Michigan outpaces nation in exporting manufactured goods
Economic growth unfolding around the globe affects business and consumer spending, and through purchases of foreign goods shapes up Michigan’s exports, jobs and overall economic development.
In its newly released Global Economic Prospects annual report, the World Bank estimated that the global economy grew at an anemic rate of 2.3 percent in 2012, compared with 2.7 percent in 2011. The four-year-old global economic recovery “remains fragile and uncertain, clouding the prospect for rapid improvement," said Jim Yong Kim, president of the World Bank Group, while presenting the report Jan. 15.
After an increase of 5.8 percent in October, foreign sales from Michigan's exporting companies leaped 8.1 percent in November. The $375.6 million monthly leap in shipments abroad from the previous month brought exports to $5.04 billion in November, adjusted for seasonal variation.
In comparison to the same time a year ago, the latest trade numbers show that state exporting companies posted gains in international demand for goods made in the Wolverine State. In November 2012, foreign consumers and businesses bought $855.1 million, or 20.5 percent, more goods made in Michigan than in November 2011.
Looking at Michigan's manufacturers who do business abroad, exports from state factories increased 11.4 percent from the previous month to $4.35 billion, adjusted for seasonal variation.
Manufactured goods accounted for 86 percent of all state exports in November. Compared with 12 months ago, November’s exports from state manufacturing plants were $775.5 million higher. The latest export trends are important for the state’s job market and overall economic development as the industrial mix of foreign sales implies that nearly one in every four factory jobs is tied to exports of manufactured products.
Exports of non-manufactured goods totaled $687.2 million in November, a 9.2 percent decrease from October. This group of shipments abroad consists of agricultural goods, mining products and re-exports — foreign merchandise that enters the state as imports and is exported in substantially the same condition.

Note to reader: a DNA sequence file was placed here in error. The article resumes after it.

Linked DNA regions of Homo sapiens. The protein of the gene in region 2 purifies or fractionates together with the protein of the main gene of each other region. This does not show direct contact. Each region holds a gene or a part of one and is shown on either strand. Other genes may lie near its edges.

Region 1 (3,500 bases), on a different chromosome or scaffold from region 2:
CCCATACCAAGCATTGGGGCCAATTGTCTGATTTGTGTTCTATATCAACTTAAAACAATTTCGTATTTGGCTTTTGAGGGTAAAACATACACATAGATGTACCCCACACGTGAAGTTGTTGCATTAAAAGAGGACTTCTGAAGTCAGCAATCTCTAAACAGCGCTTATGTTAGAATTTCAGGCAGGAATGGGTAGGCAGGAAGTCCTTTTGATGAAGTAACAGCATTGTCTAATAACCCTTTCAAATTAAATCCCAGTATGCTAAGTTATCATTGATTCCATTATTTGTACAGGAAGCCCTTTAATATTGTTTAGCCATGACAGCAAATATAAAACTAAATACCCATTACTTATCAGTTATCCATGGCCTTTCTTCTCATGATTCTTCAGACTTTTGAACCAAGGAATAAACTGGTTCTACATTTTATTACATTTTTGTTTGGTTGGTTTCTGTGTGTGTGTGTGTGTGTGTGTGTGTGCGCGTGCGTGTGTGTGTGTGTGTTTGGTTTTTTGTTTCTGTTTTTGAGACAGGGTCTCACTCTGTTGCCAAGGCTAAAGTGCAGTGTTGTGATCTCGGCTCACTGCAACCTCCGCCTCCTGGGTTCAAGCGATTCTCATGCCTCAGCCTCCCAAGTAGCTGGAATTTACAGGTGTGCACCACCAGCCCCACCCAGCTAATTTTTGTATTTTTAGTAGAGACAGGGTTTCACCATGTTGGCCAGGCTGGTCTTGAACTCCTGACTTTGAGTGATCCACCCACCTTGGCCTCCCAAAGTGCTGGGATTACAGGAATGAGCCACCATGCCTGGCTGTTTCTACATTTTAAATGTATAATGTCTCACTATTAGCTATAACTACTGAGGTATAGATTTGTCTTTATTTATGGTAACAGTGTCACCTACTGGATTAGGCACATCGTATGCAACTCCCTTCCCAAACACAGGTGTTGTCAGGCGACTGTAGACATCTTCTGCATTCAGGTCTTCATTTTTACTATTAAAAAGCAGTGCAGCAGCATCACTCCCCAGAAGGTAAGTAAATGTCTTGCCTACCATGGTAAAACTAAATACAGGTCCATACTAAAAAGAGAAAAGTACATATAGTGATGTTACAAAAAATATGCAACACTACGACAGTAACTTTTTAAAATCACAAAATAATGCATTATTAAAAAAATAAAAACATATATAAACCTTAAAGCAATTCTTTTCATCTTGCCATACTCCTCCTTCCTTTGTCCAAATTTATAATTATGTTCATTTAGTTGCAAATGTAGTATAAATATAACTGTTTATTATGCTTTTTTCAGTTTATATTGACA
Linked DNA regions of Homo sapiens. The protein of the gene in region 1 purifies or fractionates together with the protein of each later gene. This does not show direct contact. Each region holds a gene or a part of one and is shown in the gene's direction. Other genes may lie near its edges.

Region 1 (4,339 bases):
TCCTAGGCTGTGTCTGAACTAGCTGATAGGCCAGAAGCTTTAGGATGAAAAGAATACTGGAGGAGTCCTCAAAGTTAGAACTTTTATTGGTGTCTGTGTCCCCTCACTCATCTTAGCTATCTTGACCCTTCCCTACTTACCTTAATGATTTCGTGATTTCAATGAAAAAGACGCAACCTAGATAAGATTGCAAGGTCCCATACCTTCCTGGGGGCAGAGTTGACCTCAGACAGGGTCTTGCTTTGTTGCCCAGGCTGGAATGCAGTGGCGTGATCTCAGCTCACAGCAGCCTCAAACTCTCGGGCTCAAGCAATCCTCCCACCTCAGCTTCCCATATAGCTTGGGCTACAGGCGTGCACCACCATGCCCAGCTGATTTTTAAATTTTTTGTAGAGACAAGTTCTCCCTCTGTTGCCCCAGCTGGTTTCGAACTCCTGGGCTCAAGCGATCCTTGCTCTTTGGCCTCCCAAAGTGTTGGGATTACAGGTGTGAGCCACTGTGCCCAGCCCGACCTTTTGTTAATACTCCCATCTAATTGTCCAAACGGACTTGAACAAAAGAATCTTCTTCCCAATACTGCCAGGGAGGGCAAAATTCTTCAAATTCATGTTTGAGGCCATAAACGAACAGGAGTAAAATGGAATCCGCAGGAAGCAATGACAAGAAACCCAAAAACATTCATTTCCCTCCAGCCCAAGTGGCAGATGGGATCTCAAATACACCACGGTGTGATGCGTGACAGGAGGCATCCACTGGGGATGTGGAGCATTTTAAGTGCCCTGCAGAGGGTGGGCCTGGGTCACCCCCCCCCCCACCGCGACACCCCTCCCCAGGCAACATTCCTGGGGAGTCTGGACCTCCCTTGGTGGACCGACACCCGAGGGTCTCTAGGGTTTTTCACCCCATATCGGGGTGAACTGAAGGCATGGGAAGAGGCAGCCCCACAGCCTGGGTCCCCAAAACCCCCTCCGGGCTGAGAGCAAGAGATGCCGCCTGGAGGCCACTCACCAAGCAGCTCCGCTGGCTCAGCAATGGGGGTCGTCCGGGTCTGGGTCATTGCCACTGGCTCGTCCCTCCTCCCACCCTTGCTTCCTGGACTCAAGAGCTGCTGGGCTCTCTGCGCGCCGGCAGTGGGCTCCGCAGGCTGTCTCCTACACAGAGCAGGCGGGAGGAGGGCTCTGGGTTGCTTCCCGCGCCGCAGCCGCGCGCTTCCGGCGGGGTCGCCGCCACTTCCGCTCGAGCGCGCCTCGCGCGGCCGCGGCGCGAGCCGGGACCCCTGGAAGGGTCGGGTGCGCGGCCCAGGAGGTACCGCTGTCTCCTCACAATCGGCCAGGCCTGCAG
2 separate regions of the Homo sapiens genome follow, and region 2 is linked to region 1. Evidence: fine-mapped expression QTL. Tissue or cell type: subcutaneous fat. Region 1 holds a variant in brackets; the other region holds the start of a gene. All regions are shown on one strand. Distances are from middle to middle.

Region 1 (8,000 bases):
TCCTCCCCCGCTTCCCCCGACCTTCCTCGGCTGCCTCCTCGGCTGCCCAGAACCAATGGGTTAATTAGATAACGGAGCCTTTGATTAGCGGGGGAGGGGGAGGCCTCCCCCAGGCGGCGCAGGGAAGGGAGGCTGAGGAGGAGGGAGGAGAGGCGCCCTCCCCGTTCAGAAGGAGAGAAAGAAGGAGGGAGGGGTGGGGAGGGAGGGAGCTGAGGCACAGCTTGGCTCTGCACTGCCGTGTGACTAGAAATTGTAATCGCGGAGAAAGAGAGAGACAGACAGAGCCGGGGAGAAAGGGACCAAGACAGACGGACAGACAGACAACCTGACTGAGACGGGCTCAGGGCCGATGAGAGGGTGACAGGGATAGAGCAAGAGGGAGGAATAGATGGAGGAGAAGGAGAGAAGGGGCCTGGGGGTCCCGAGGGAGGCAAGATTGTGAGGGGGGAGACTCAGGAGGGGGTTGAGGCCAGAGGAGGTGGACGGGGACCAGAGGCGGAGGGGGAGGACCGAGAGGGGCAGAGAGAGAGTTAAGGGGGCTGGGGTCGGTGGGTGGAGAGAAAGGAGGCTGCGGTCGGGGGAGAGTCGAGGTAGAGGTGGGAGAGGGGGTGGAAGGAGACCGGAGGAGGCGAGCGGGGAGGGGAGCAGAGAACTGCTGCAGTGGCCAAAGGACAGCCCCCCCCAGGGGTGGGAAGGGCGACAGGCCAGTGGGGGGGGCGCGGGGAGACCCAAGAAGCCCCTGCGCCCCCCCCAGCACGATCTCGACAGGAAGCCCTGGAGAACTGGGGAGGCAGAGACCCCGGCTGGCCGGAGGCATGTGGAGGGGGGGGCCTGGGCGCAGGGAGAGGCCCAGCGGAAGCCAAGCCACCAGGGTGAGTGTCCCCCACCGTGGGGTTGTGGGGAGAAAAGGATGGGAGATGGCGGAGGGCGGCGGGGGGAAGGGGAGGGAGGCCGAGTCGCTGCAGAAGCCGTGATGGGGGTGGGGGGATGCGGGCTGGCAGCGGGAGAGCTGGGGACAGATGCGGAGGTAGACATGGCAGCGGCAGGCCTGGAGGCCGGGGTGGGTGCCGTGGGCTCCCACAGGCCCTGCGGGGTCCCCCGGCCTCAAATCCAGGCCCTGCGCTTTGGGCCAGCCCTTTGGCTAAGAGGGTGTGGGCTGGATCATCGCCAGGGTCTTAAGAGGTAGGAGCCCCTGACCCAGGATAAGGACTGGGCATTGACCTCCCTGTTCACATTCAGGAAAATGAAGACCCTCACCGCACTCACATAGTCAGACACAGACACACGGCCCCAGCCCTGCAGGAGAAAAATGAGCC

Nationally, exports of goods, adjusted for seasonal variation, rose 1.3 percent in November to $129.3 billion, mainly reflecting increases in capital goods; automotive vehicles, parts and engines; industrial supplies and materials; and consumer goods.
In terms of export growth — a measure of the vitality of global demand for locally made goods — Michigan ranked ninth among states in the first 11 months of 2012. Michigan's exports of goods increased 11.9 percent compared to the same period in 2011, adjusted for seasonal variation.
For the nation, U.S. exports of goods increased 4.6 percent during the same period.
What is the outlook for Michigan exports in 2013? According to the World Bank’s forecast, global growth is expected to remain anemic at 2.4 percent in 2013, before gradually strengthening to 3.1 percent in 2014 and 3.3 percent in 2015.
In the emerging countries — led by China and India — the World Bank forecasts solid economic growth at 5.5 percent in 2013, accelerating to 5.7 percent and 5.8 percent in 2014 and 2015, respectively. In the industrial countries, the World Bank forecasts economic growth at only 1.3 percent in 2013, firming to 2.0 percent in 2014 and 2.3 percent by 2015.
The global forecast implies that Michigan's exporting companies selling their products to emerging countries will do better in 2013 than last year with good prospects for growing exports over the next two years. However, exports to the industrial countries, particularly in Europe, are expected to stagnate during 2013-15.
Evangelos Simos is chief economist of the consulting and research firm e-forecasting.com. He may be reached at firstname.lastname@example.org.